Tuesday, 11 October 2016

Grade 1 Study Exam - 2016. Section B Q6-10

And here are the final five questions, completing the Grade 1 2016 series!




Sunday, 9 October 2016

Grade 1 Study Exam - 2016. Section B Q1-5

Boy, I am struggling with this one!
As you MAY have noticed, I have already published all the other sections, but Section B is proving quite challenging.
Adding to this, that Blogger has recently turned into a monster of frustrating html quirks, and I am seriously considering migrating this blog to a less annoying platform (one that, say, I can actually access from my iPad and therefore update when I am on the go).

I have studied the section and decided on answers for all the questions, but I have found it quite complex to structure the answers following the guideline of including at least three points. I am not sure it is a very helpful guideline, and I personally found some questions a bit convoluted, but hey.
Here are the first five, the next five (concluding this series) will follow shortly.

As always, I have used the method of selecting passages from the material, copying them into my word processor and tweaking them to follow the answering guideline. In this case I have chosen to divide each answer into bullet points (which is one of the two ways they recommend to structure your answer). Based on the material, there is no word count for this section, but they mention one or two short sentences per point, so we are still talking of fairly concise answers.

Good luck and keep studying!

Friday, 30 September 2016

Grade 1 Study Exams - 2016. Section D

The History of SGI
All of your answers should be based on the material in Section D: The History of SGI.Write a maximum of 150 words in answer to each of the following questions.In the study exam, you will be set ve questions from this section.

D1  What is the difference between Soka Gakkai’s and Nichiren Shoshu’s interpretation of Nichiren Daishonin’s teachings?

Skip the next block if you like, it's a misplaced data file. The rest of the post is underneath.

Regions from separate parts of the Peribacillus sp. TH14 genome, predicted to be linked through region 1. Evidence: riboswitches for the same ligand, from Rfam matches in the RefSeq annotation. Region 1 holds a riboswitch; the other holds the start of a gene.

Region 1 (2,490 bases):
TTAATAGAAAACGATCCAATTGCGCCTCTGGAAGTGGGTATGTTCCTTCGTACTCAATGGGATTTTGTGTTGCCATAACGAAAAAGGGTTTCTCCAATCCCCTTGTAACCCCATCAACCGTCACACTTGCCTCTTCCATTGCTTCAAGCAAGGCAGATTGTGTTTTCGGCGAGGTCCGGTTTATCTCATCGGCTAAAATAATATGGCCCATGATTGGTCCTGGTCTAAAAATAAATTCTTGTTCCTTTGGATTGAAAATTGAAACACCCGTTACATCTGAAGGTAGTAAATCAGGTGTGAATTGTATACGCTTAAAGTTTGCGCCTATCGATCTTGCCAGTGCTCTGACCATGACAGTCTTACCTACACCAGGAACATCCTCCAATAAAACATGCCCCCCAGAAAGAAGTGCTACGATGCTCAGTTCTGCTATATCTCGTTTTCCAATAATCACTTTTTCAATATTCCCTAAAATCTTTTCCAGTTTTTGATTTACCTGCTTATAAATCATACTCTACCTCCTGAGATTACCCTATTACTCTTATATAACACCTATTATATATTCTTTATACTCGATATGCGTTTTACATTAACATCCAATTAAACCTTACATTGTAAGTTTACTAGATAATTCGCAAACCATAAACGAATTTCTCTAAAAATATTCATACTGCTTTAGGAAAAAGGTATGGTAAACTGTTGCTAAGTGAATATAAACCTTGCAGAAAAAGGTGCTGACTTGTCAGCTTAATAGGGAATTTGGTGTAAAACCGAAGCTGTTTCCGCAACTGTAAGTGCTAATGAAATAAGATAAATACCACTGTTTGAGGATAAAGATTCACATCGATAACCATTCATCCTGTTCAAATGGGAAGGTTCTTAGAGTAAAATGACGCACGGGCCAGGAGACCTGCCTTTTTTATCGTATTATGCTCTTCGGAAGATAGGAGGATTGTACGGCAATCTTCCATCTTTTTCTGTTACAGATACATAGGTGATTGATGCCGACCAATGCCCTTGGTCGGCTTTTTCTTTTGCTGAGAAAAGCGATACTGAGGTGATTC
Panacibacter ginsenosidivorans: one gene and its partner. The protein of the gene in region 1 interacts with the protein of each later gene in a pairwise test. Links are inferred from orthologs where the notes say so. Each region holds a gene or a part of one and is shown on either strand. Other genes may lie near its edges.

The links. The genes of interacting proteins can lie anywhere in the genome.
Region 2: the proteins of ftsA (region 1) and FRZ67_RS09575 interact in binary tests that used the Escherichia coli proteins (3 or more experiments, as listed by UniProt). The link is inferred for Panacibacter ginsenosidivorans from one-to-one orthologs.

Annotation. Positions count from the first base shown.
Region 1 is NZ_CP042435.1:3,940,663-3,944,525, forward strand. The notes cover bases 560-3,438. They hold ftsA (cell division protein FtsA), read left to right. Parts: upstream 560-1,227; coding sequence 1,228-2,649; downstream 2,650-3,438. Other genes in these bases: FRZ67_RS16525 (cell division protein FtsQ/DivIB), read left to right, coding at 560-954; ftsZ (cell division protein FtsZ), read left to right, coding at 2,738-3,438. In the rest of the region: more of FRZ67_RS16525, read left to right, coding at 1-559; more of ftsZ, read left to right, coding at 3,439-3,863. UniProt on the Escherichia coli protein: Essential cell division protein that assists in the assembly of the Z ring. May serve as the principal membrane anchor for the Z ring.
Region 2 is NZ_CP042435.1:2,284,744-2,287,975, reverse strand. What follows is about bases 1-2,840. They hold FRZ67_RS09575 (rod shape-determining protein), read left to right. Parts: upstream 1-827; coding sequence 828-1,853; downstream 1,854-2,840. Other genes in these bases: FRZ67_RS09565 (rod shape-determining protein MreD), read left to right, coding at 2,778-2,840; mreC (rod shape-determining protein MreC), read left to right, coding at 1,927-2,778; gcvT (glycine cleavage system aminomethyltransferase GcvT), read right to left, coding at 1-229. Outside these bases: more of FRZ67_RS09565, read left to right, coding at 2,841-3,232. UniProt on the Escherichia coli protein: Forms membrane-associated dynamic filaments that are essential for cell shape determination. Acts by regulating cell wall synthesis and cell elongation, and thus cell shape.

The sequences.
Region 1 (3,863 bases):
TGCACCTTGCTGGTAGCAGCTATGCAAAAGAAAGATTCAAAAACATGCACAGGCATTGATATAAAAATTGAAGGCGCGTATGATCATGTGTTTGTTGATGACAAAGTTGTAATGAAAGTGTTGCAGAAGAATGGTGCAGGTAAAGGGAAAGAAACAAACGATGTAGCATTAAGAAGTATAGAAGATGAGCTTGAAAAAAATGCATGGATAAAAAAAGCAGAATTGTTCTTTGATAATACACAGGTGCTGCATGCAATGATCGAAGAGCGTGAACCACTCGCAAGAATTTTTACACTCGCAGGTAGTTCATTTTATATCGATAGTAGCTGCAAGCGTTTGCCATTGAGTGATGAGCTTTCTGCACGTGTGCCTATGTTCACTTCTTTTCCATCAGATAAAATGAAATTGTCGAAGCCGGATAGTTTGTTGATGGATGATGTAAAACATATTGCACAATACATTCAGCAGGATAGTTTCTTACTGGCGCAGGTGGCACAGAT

The Soka Gakkai is dedicated to making Nichiren’s teachings effective and practical in the everyday modern world. It has always stressed that Nichiren Buddhism enables every individual, whether priest or lay believer, to develop his or her own innate Buddha nature. It has also stressed social engagement based on the bodhisattva ideal of taking action for the happiness of others towards the creation of a peaceful global society.The Nichiren Shoshu priesthood on the other hand is locked into an ancient ritualistic system, concerned to preserve its authority and jealous of its monopoly of certain sacred teachings, places and objects.Nichiren Shoshu has been more concerned with preserving traditional rituals, with a focus on the priests as intermediaries who are seen to be on a higher spiritual level than lay believers. In this sense it could be said to have lost sight of the original purpose and social mission of Buddhism.

D2  Why and how did Soka Gakkai work together with the priesthood after the Second World War?
Why? For the sake of the progress of Nichiren Buddhism and in the hope that they would help promote the common goal of establishing peace and happiness for the people. How? Soka Gakkai’s support for the priesthood included restoration of major buildings at Nichiren Shoshu’s head temple premises, construction of a new main head temple building and donation of land and a total of 356 branch temples. 


Thursday, 29 September 2016

Grade 1 Study Exam - 2016. Section C

All your answers should be based on the material in Section C: Principles of Nichiren Buddhism in SGI.
Write a maximum of 200 words in answer to each of the following questions.
In the study exam, you will be set two questions from this section.

C1  What is the meaning of ‘establishing the correct teaching’? What is the meaning of ‘for the peace of the land’?

C2  What is Kosen‐rufu?

C3  What is the Soka Gakkai? 

Looks deceivingly simple, right?

Wednesday, 21 September 2016

Grade 1 Study Exam - 2016. Section A2